The Gibbons Fellowship, originally conceived as a 5-year commitment celebrated its 25th anniversary in 2015, litigating the most significant legal issues of our time -- from the death penalty to same-sex marriage, from the rights of detained enemy combatants at Guantánamo and elsewhere (including the right of the public to know about their treatment) to equal funding for education, from the law of domestic violence to the rights of pregnant women.

The Gibbons Fellows, under the direction of Lawrence S. Lustberg, long-time director of the Gibbons Fellowship program, undertake public interest and constitutional law projects and litigation. Requests for representation or advice are considered from all sectors, public and private, including public interest organizations, legal services or public defender offices, government agencies, private non-profit corporations, courts and individuals. Working with a broad cross-section of public interest groups, the Fellowship Program has become widely known in New Jersey and nationally as a voice for the poor and underrepresented.

For its commitment to the Gibbons Fellowship and Gibbons Cares programs, the firm is ranked 44th nationwide on the American Lawyer’s Pro Bono Scorecard, above more than 120 larger firms for 2015. The firm has also earned recognition from various organizations, including recently being named one of the Pro Bono Firms of the Year for 2012 by Law360.

The Fellowship has been and remains involved in the most significant and controversial issues that confront the Federal and State courts today. For example, in this past year alone, we won significant victories in the New Jersey Supreme Court in a number of significant cases which preserve New Jersey’s expansive interpretation of its State constitutional protection against unreasonable searches and seizures and protect pregnant women from being charged with abuse and neglect for participating in methadone maintenance programs in order to combat drug addiction; other cases won broad constructions of the state Civil Rights Act and of our constitutional right to fundamental fairness.

On the federal level, we won, for example, significant victories against the racial profiling of Muslims and for the increased due process rights of immigrants facing detention. We continue to fight for government transparency, including our longstanding work which has been responsible for much of what the public knows about U.S. torture and abuse of detainees abroad, and lawsuits seeking information regarding gun ownership and regarding the treatment of immigrants in Bureau of Prisons custody. We are involved in numerous death penalty cases, including one that succeeded in assuring the rights of those seeking post-conviction relief in Pennsylvania to the assistance of counsel and three individual representations, including the first direct appeal from a capital judgment in the Third Circuit in over a century and another in Alabama. Having succeeded in winning the right to same-sex marriage in New Jersey a year-and-a-half before Obergefell was decided by the U.S. Supreme Court, we continue to advocate for the LGBTQ community, in cases both in New Jersey and elsewhere. We continue to litigate cases seeking educational equity, particularly with regard to reducing segregation and ensuring racially neutral testing of high school students. And we won a landmark ruling expanding the prohibition against life without parole sentences for juveniles to lengthy de facto life without parole sentences, a ruling which we are now defending on appeal.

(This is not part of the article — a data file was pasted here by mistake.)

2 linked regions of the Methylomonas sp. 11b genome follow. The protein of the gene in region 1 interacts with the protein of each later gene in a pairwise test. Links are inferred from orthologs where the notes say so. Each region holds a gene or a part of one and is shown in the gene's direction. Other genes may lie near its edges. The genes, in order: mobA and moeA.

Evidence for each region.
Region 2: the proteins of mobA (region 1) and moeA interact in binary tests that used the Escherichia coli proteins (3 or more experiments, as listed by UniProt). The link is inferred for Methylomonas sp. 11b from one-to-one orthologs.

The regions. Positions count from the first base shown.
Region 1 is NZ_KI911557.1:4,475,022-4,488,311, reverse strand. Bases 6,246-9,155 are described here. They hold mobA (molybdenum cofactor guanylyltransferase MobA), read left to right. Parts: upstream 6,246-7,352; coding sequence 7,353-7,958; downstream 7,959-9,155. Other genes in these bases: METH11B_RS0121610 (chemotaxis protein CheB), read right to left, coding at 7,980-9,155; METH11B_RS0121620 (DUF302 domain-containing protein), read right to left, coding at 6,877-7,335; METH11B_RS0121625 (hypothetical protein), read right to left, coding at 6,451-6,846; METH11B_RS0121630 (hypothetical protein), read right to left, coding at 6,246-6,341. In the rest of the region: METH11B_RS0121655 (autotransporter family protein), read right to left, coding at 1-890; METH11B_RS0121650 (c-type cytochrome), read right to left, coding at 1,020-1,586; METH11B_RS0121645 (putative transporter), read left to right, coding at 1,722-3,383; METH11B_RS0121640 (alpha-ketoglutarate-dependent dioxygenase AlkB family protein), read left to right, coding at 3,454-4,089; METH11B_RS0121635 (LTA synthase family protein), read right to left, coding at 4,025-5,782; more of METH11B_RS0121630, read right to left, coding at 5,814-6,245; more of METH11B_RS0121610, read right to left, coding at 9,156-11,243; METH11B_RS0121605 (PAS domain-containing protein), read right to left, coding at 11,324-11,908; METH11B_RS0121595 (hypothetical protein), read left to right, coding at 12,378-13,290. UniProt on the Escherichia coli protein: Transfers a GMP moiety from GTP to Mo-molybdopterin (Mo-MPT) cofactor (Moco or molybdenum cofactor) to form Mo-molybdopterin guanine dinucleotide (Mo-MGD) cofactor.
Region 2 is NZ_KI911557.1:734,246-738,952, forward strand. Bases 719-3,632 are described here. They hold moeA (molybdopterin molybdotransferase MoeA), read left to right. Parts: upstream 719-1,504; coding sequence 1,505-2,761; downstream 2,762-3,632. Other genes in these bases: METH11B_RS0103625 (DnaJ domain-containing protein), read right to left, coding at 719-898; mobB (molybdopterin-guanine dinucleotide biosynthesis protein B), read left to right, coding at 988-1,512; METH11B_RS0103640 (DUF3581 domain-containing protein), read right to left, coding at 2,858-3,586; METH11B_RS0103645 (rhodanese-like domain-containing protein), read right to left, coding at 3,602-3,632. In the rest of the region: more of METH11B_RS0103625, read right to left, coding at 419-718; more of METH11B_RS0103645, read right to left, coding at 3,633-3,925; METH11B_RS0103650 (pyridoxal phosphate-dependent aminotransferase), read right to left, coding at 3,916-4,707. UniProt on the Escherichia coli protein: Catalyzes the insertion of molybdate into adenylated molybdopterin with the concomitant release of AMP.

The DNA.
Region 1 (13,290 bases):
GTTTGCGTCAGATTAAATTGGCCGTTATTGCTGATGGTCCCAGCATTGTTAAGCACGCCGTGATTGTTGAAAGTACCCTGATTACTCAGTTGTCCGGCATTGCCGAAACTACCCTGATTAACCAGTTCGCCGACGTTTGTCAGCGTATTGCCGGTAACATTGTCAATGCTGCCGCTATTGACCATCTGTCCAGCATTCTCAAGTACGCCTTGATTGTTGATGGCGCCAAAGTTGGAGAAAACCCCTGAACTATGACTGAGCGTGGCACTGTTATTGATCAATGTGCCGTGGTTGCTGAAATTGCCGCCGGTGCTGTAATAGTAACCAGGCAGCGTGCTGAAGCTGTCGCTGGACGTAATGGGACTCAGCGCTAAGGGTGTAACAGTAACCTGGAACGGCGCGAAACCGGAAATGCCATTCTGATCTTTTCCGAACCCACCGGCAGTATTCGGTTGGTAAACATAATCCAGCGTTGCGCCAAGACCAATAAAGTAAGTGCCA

Unlike traditional legal services projects or law firm pro bono programs, the Fellowship Program is able to tackle public interest issues of major importance and to provide the resources and continuity of personnel to pursue projects to conclusion. The Gibbons Fellowship is also unique among fellowship programs in the breadth of legal issues addressed. The Program brings together the experience and knowledge of Mr. Lustberg, the dedication and talent of Fellowship recipients, and the professional resources and experience of Gibbons P.C. Centered in Newark, New Jersey, the Fellowship Program is an ideal vehicle to address urban issues, individual rights and social concerns.

Click here to view the application for a Gibbons Fellow position for 2018-2020.


Program Director 
Lawrence S. Lustberg

Farbod K. Faraji (2017-2019)
J. David Pollock (2016-2018)
Avram D. Frey (2015-2017)
Ana Isabel Muñoz (2014-2016)
Joseph A. Pace (2013-2015) 
Portia D. Pedro (2012-2014) 
Benjamin Yaster (2012-2014)
Jonathan M. Manes (2011-2013)
Alicia L. Bannon (2010-2012)
Eileen M. Connor (2009-2011)
Jennifer B. Condon (2008-2010)
Avidan Y. Cover (2007-2009)
Melanca D. Clark (2006-2008)
Emily B. Goldberg (2005-2007)
Megan Lewis (2004-2006)
Gitanjali S. Gutierrez (2003-2005)
Jonathan L. Hafetz (2003-2005)
Jennifer Ching (2002-2004)
Shavar D. Jeffries (2001-2003)
Philip G. Gallagher (2001-2003)
Risa E. Kaufman (2000-2002)
Jessica A. Roth (1999-2001)
Lori Outz Borgen (1998-2000)
David Thronson (1997-1999)
Laura Klein Abel (1996-1998)
James E. Ryan (1995-1997)
Lenora M. Lapidus (1994-1996)
Jonathan Romberg (1993-1995)
Elizabeth B. Cooper (1992-1994)
John V. Jacobi (1991-1993) 
Lawrence S. Lustberg (1990-1992)

Click here to view published opinions by the Gibbons Fellowship in Public Interest & Constitutional Law.



No aspect of this advertisement has been approved by the Supreme Court of New Jersey. A description of the selection process methodology for the awards referenced is available at gibbonslaw.com/awards/.